Private Financing of High Speed Rail in Australia

The work of John Alexander’s Committee of Inquiry into HSR and value capture to date and the announcement of the CLARA Project base on value capture have spurred me to revisit my thinking on paying for the private VFT Project for High Speed Rail (HSR) and Fast Freight rail (FFR) and housing between the west of Melbourne, Sydney, and the north of Brisbane.

My concept rests on cutting 30km of trenches for HSR next to suburban rail also in trenches into, and 30km out of the major cities, all built over with low rise apartments. This is estimated to house about 250,000 people living above the trenches in each city or 750,000 in total. If it is assumed that there would be an average of 2 people per dwelling, there would be 125,000 new inner-city apartments into and out of each city or 375,000 altogether. This may be rounded to 400,000 for extra medium and high rise dwellings above stations and for simplicity of provisional numbers.

These houses are based on the creation of ‘new’ land over trenches cut into CBDs. It would average 30kmx100m = 3 square km of inner-city land, plus 3 square km of land over trenches out of the city, or 6 square km in each city, and 18 square km in the 3 cities, plus maybe 3 square km over FFR tracks, or 21 square km of new land altogether. The financial estimates are founded on solid reality. The ‘new’ land is immensely valuable. It would be built in exchange for free rail air rights.

The total capital cost of wheel-on-rail is estimated at approximately $100b for HSR, $60b for FFR and $40b for inner-city housing, $200b in sum. The total cost of $200b divided by the number of houses, 400,000, gives a cost of $500,000 per house in each of the three inner-cities, which would pay for the whole project in the first 5 years of 10 years of construction, starting in the cities. This low price of $500,000 per inner-city dwelling for the 400,000 sold would breakeven for the total cost of the VFT HSR and FFR project, $200b, serving the major and all the new regional cities on the HSR route.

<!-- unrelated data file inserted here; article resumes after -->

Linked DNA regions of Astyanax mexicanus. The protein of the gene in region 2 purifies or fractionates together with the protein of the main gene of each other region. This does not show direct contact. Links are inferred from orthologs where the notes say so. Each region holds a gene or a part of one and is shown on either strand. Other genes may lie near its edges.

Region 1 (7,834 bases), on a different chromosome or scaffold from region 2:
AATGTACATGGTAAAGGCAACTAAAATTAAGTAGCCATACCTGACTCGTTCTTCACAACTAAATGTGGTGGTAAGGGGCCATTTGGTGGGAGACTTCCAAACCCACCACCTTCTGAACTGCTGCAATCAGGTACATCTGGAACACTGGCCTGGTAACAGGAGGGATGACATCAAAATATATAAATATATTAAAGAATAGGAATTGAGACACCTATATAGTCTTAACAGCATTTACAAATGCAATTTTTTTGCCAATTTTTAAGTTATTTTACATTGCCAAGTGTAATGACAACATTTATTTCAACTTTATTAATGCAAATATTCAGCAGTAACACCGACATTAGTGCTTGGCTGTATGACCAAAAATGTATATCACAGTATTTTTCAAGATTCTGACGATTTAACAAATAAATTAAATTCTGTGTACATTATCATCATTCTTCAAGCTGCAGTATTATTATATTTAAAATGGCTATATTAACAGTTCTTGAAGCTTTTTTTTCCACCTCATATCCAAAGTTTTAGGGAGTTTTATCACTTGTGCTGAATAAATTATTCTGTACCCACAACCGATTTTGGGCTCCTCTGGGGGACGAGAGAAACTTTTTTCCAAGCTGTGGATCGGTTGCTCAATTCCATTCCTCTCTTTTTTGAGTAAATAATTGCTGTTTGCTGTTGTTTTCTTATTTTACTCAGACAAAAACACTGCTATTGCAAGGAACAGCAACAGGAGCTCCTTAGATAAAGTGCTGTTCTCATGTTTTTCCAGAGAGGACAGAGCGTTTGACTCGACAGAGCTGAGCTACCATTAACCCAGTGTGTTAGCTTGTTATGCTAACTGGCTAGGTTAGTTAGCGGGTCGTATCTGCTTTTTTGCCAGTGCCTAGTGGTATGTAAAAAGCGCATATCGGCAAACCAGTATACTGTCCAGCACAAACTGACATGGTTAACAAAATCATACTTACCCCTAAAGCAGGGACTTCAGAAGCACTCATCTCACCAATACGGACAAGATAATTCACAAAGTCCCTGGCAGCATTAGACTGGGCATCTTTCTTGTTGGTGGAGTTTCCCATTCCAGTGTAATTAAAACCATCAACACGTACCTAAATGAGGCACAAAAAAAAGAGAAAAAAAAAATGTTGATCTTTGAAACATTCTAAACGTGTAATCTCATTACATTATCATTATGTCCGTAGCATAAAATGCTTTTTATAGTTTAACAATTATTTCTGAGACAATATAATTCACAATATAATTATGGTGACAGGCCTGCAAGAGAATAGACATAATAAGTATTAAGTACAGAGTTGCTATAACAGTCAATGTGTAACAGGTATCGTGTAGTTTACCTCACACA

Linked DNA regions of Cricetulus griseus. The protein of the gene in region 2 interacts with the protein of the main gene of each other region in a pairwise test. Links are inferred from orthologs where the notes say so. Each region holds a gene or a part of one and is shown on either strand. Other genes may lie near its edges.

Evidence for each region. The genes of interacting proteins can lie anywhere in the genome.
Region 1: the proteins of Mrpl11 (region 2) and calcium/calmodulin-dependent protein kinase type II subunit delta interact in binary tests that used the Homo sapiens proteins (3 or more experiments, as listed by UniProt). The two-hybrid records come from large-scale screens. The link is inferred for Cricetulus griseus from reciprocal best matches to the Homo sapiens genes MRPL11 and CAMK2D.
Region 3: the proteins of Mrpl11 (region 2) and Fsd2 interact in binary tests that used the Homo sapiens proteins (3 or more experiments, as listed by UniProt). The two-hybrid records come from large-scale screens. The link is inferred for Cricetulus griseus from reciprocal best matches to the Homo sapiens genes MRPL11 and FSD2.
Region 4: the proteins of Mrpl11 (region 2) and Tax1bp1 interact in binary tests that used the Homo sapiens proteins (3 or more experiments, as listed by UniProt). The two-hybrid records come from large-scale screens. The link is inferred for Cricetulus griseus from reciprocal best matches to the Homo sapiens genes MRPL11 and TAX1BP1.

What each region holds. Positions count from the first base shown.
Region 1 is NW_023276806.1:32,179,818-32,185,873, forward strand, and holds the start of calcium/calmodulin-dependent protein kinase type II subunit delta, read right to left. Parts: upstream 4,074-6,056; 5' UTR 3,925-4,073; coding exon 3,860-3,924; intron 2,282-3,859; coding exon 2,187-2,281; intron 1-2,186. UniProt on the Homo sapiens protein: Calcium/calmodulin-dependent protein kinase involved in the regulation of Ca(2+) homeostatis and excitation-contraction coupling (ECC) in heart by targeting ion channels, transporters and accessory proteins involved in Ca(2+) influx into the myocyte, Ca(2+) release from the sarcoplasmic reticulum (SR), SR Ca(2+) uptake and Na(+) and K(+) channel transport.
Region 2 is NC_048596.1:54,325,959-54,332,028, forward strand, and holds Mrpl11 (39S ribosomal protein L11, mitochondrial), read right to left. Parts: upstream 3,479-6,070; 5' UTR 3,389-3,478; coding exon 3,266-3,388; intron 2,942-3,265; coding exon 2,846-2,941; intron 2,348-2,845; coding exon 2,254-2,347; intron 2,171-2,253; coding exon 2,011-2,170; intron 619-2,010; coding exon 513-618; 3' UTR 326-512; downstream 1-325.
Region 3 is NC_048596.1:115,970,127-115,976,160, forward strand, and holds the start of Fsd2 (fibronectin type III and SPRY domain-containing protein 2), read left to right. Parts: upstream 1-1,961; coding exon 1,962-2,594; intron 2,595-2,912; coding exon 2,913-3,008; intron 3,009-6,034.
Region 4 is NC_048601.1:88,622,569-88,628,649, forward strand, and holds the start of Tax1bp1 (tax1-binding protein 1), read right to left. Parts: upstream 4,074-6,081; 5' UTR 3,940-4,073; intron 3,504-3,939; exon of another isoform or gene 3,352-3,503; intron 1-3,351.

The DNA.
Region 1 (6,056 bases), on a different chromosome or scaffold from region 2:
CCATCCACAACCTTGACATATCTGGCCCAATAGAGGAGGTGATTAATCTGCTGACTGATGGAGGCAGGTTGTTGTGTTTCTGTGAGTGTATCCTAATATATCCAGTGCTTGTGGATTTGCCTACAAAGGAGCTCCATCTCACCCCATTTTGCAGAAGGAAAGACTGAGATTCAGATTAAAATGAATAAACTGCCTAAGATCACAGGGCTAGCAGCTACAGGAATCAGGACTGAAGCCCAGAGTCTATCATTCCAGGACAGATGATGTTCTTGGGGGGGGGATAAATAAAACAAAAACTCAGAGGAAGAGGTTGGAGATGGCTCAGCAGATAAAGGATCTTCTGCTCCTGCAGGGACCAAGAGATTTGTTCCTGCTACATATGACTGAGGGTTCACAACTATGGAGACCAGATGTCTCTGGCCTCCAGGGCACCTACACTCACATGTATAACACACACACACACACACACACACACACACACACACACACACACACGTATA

A higher market house price would yield a good profit, or by extending the project to building and selling housing around HSR stations in the regions, it would accommodate more people and make even more profit. If inner-city house were sold in the first 5 years of construction of HSR for say $800,000, there would be 400,000x$300,000= $120b more funds to build around the regional HSR stations (already paid for in the total project cost). If these houses cost $200,000 to build, including land, 600,000 houses could be sold for say, $700,000 each, a total of $420b and $300b profit or for extra costs. Some 1.2m people would be housed in the regions which would relieve Melbourne and Sydney of population growth for maybe 10 years at 600,000 each for a decade. This is not enough.

If 5m regional houses on HSR cost $200,000 to build at 100,000 pa, including land, the total cost would be $1,000b. This would house 10m of the rapidly growing population over 4-5 decades. If each house sold for just $500,000, they would contribute $2,500b in total, less cost of $1,000b, or $1,500b to build facilities for say 10 new regional cities of 1m on HSR or $150b each, for the 10m people. There is scope to sell houses for more, though less than city prices, to cover extra costs and provide an adequate profit. Funds generated in early years would roll over to fund the next years.

Liveability of the 3 major east coast cites would be preserved, if 10m of the 24m population increase lived in the regions. 67% of the Australian population now lives on the east coast, or 16m of 24m. The extra 16m would be made up of 3m living in the 3 major cities, 10m living on HSR and 3m living elsewhere on the east coast. Melbourne and Sydney would have populations of only 5m instead of the projected 8m, if HSR and FFR are built soon enough to take the main population increase.

These are seriously large numbers. They are not fanciful. They are practical, scaling approximations for an overview. A full private feasibility study is needed to firm up these or similar numbers on which to build HSR and FFR for Australia’s future liveability and prosperity. The numbers will apply as population increases, whether HSR is built or not. The question is preserve liveability or destroy it?

PJK ©19.7.16

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